Is Shimon Adaf Israel's Next Literary Luminary?
Gan Meir is the oldest public park in Tel Aviv; its central location has made it the starting point for Tel Aviv's annual Gay Pride parade as well as home to a dog run and a water-lily pond. Gan Meir is important not only for the rare green space for families it provides in the bustling city, but also, now, for how it is used in the private imaginings of Shimon Adaf, the 42-year-old Israeli writer of six novels and three books of poetry. Adaf, who is also head of the creative writing program at Ben Gurion University in Beersheva, is the 2013 winner of Israel's prestigious Sapir Prize for his novel Mox Nox. Gan Meir is part of the Tel Aviv setting for Adaf's third novel, Sunburnt Faces (2008), his first to be newly translated into Englisha coming-of-age story with fantastical elements whose opening section occurs in Netivot, in the south of Israel. Though he is a popular literary figure in Israel, he is not yet well known outside of the realm of Hebrew readers. Now, with Sunburnt Facesand Mox Nox slated for translation nextAdaf's unique take on modern Jewishness should deservedly reach a wider audience.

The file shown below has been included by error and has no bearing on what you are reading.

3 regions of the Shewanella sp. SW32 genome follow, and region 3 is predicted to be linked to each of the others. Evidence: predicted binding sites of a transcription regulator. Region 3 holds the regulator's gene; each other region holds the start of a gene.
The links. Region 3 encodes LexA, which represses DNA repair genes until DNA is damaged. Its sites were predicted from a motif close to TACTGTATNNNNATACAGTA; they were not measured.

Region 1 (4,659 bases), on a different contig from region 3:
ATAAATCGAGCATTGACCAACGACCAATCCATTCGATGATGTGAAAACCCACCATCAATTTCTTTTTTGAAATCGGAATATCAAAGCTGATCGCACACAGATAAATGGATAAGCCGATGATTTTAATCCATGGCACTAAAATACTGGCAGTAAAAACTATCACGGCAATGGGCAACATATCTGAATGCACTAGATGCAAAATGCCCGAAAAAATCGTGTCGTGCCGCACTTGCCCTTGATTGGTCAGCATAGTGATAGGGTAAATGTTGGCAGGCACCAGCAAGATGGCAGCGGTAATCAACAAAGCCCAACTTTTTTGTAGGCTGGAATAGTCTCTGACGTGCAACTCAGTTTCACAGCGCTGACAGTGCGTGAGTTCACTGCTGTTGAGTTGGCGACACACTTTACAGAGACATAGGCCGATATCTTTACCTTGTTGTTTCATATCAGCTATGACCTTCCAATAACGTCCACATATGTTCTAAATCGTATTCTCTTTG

By email, Adaf suggested Gan Meir as the best meeting place for a first stop on a Sunburnt Faces tour of Tel Aviv. We sat on chairs in the sun in the park. There, he told me, the books' protagonist experiences "some kind of revelation." She doesn't understand the nature of her revelation and needs to go try to "bridge this gap between the world and texts." The revelation confuses her. She is trying not to find answersbecause there are no answersbut instead to "find the error to try to build her life around an error she can live with."
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|Date:||May 2, 2014|
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